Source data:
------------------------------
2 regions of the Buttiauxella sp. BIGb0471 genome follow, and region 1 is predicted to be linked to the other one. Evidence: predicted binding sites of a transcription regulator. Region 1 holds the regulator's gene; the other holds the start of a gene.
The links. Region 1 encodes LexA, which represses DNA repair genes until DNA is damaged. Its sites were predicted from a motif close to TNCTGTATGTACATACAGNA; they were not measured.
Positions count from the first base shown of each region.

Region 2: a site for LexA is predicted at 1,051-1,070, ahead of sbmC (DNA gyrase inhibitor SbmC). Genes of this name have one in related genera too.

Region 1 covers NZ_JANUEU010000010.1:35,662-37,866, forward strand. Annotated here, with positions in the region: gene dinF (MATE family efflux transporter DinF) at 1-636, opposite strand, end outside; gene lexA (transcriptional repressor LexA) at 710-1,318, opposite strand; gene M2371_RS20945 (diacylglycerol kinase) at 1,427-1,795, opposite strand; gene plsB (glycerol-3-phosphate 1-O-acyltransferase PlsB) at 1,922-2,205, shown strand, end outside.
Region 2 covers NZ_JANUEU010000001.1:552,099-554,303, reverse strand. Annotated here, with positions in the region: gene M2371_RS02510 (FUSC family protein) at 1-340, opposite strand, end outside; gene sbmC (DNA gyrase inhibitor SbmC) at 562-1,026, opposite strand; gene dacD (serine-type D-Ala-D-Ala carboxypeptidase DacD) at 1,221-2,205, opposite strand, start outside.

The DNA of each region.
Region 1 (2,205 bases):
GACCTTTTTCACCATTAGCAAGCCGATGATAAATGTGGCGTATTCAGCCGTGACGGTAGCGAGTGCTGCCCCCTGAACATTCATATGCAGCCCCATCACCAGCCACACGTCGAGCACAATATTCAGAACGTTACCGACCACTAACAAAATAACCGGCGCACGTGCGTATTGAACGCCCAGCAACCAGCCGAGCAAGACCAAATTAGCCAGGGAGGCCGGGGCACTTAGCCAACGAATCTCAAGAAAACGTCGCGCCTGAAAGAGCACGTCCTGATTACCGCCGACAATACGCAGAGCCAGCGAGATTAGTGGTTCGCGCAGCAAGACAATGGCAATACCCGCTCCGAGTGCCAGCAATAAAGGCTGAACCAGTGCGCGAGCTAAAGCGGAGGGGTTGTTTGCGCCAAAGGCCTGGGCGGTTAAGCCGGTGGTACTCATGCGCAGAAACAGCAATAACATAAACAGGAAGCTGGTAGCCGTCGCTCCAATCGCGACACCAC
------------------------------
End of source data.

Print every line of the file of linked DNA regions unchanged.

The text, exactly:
2 regions of the Buttiauxella sp. BIGb0471 genome follow, and region 1 is predicted to be linked to the other one. Evidence: predicted binding sites of a transcription regulator. Region 1 holds the regulator's gene; the other holds the start of a gene.
The links. Region 1 encodes LexA, which represses DNA repair genes until DNA is damaged. Its sites were predicted from a motif close to TNCTGTATGTACATACAGNA; they were not measured.
Positions count from the first base shown of each region.

Region 2: a site for LexA is predicted at 1,051-1,070, ahead of sbmC (DNA gyrase inhibitor SbmC). Genes of this name have one in related genera too.

Region 1 covers NZ_JANUEU010000010.1:35,662-37,866, forward strand. Annotated here, with positions in the region: gene dinF (MATE family efflux transporter DinF) at 1-636, opposite strand, end outside; gene lexA (transcriptional repressor LexA) at 710-1,318, opposite strand; gene M2371_RS20945 (diacylglycerol kinase) at 1,427-1,795, opposite strand; gene plsB (glycerol-3-phosphate 1-O-acyltransferase PlsB) at 1,922-2,205, shown strand, end outside.
Region 2 covers NZ_JANUEU010000001.1:552,099-554,303, reverse strand. Annotated here, with positions in the region: gene M2371_RS02510 (FUSC family protein) at 1-340, opposite strand, end outside; gene sbmC (DNA gyrase inhibitor SbmC) at 562-1,026, opposite strand; gene dacD (serine-type D-Ala-D-Ala carboxypeptidase DacD) at 1,221-2,205, opposite strand, start outside.

The DNA of each region.
Region 1 (2,205 bases):
GACCTTTTTCACCATTAGCAAGCCGATGATAAATGTGGCGTATTCAGCCGTGACGGTAGCGAGTGCTGCCCCCTGAACATTCATATGCAGCCCCATCACCAGCCACACGTCGAGCACAATATTCAGAACGTTACCGACCACTAACAAAATAACCGGCGCACGTGCGTATTGAACGCCCAGCAACCAGCCGAGCAAGACCAAATTAGCCAGGGAGGCCGGGGCACTTAGCCAACGAATCTCAAGAAAACGTCGCGCCTGAAAGAGCACGTCCTGATTACCGCCGACAATACGCAGAGCCAGCGAGATTAGTGGTTCGCGCAGCAAGACAATGGCAATACCCGCTCCGAGTGCCAGCAATAAAGGCTGAACCAGTGCGCGAGCTAAAGCGGAGGGGTTGTTTGCGCCAAAGGCCTGGGCGGTTAAGCCGGTGGTACTCATGCGCAGAAACAGCAATAACATAAACAGGAAGCTGGTAGCCGTCGCTCCAATCGCGACACCAC